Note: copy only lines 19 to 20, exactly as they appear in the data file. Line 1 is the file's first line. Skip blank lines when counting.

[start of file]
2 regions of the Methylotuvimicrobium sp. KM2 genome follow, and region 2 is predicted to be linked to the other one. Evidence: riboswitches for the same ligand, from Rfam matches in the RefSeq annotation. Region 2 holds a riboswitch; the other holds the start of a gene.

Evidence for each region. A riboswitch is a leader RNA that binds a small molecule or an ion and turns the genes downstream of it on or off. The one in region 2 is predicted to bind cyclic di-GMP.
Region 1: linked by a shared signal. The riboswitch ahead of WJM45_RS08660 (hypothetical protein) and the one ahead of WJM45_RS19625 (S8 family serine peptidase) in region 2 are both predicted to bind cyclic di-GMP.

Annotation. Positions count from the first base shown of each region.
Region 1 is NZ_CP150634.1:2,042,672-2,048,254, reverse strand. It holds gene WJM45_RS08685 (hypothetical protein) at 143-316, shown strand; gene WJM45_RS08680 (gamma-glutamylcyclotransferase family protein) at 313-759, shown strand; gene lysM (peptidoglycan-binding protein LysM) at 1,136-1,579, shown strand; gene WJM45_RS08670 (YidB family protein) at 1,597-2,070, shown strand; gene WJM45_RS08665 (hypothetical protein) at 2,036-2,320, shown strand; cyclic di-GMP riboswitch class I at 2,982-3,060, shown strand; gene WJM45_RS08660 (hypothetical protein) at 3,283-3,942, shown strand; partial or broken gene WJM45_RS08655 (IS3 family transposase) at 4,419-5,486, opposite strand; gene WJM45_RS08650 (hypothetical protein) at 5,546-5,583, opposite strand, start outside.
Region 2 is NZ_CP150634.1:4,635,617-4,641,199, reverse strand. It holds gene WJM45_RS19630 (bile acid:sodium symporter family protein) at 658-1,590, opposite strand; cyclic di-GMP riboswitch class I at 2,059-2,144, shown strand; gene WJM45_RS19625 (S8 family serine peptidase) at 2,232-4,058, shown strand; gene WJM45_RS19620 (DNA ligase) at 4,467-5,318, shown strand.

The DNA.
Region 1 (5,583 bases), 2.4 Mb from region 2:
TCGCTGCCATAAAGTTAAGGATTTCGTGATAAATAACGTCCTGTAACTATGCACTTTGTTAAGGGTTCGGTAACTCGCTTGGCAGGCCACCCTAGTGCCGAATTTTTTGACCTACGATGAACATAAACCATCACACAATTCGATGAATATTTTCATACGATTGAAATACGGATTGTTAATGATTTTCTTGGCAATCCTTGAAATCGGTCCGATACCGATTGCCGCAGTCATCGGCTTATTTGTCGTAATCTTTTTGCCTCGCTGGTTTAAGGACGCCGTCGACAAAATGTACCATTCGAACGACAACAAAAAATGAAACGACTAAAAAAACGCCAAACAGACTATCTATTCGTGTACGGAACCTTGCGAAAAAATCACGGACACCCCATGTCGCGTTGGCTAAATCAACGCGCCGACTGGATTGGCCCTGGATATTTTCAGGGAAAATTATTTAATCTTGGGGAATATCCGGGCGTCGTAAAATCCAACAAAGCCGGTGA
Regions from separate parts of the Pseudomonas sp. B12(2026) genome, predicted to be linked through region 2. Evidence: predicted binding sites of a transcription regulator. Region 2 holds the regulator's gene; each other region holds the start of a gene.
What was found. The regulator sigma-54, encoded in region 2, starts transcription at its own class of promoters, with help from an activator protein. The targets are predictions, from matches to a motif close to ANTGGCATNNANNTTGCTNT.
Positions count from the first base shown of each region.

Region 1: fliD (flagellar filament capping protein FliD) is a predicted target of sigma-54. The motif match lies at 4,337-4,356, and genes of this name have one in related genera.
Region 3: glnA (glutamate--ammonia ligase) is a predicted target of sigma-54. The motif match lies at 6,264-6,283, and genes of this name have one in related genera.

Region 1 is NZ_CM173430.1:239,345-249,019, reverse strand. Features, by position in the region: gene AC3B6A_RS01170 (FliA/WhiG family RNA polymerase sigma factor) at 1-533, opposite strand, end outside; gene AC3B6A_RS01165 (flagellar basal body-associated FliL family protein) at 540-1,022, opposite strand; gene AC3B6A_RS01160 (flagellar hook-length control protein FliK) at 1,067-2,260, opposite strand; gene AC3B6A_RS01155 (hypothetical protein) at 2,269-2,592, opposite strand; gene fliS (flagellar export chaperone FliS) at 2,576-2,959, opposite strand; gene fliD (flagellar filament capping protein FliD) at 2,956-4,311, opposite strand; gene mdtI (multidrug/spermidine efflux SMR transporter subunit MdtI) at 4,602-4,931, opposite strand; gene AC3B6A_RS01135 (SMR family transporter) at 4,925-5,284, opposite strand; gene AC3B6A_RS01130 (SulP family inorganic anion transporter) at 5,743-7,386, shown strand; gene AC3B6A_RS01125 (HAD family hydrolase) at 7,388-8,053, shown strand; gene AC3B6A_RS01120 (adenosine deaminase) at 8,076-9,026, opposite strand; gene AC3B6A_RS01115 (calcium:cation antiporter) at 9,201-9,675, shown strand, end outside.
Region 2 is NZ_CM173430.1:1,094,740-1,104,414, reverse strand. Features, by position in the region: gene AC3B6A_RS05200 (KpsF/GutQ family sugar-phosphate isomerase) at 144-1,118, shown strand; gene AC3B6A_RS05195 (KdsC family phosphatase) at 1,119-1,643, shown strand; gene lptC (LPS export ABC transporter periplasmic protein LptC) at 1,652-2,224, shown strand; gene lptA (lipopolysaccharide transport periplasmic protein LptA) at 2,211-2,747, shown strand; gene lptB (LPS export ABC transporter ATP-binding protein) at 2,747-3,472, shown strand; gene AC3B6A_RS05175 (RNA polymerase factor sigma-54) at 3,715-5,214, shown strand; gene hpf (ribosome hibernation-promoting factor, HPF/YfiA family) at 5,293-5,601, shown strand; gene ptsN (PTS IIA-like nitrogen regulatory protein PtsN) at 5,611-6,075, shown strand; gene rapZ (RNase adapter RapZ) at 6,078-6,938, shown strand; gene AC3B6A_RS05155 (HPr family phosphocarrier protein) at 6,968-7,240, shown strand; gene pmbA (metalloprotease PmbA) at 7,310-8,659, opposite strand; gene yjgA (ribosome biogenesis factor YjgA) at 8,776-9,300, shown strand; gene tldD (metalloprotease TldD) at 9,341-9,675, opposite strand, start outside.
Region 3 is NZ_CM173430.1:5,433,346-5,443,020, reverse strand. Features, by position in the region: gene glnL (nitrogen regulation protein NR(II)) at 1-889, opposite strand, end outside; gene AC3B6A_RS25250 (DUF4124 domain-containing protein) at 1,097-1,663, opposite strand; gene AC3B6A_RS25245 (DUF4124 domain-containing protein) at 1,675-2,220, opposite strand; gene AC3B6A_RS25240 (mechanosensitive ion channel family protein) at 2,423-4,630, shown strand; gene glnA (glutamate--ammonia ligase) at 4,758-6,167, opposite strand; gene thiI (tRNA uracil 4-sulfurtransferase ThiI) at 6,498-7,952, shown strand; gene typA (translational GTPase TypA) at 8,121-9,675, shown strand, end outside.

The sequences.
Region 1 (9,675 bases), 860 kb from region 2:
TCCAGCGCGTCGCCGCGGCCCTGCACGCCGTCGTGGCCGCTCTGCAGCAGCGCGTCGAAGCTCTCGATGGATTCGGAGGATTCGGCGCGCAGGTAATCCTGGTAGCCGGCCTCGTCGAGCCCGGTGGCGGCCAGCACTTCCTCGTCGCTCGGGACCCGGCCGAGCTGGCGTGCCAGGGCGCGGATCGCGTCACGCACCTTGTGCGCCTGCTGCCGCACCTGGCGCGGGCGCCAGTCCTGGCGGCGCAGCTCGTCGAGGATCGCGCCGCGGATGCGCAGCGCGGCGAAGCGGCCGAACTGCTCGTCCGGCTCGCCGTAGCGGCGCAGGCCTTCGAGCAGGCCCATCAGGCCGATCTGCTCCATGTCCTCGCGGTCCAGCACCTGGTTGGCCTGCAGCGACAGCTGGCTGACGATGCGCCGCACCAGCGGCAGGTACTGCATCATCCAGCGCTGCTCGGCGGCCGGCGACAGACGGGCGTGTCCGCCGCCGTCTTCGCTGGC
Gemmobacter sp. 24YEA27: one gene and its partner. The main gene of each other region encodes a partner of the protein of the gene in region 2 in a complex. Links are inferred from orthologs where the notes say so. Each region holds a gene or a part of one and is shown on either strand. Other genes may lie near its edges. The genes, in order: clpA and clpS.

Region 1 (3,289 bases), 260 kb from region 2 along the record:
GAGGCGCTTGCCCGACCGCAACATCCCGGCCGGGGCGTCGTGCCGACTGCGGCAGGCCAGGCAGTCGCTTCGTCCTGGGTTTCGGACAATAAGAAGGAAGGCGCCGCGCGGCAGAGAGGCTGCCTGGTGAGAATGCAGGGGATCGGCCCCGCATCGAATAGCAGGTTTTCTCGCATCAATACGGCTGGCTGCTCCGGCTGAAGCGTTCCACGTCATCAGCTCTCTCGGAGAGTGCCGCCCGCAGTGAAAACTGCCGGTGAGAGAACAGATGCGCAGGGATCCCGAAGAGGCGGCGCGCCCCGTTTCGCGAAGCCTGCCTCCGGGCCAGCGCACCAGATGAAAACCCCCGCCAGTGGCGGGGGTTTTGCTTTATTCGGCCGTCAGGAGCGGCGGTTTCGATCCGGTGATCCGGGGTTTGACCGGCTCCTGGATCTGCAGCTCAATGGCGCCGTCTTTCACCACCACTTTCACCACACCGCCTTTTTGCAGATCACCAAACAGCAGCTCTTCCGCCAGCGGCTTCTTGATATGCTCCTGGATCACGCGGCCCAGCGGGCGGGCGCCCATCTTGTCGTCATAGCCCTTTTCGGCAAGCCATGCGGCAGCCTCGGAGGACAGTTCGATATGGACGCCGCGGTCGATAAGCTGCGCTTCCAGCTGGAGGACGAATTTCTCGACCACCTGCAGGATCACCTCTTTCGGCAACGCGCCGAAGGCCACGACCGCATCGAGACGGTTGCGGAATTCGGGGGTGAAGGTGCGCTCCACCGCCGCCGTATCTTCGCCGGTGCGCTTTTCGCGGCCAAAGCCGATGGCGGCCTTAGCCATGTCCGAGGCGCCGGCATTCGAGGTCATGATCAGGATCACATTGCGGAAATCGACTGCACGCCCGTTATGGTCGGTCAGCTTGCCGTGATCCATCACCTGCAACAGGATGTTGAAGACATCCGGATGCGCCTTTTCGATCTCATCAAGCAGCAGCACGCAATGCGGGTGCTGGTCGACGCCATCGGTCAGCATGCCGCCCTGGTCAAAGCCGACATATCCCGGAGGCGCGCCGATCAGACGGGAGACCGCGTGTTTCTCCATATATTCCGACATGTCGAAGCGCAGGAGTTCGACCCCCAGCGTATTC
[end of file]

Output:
Region 1 (9,675 bases), 860 kb from region 2:
TCCAGCGCGTCGCCGCGGCCCTGCACGCCGTCGTGGCCGCTCTGCAGCAGCGCGTCGAAGCTCTCGATGGATTCGGAGGATTCGGCGCGCAGGTAATCCTGGTAGCCGGCCTCGTCGAGCCCGGTGGCGGCCAGCACTTCCTCGTCGCTCGGGACCCGGCCGAGCTGGCGTGCCAGGGCGCGGATCGCGTCACGCACCTTGTGCGCCTGCTGCCGCACCTGGCGCGGGCGCCAGTCCTGGCGGCGCAGCTCGTCGAGGATCGCGCCGCGGATGCGCAGCGCGGCGAAGCGGCCGAACTGCTCGTCCGGCTCGCCGTAGCGGCGCAGGCCTTCGAGCAGGCCCATCAGGCCGATCTGCTCCATGTCCTCGCGGTCCAGCACCTGGTTGGCCTGCAGCGACAGCTGGCTGACGATGCGCCGCACCAGCGGCAGGTACTGCATCATCCAGCGCTGCTCGGCGGCCGGCGACAGACGGGCGTGTCCGCCGCCGTCTTCGCTGGC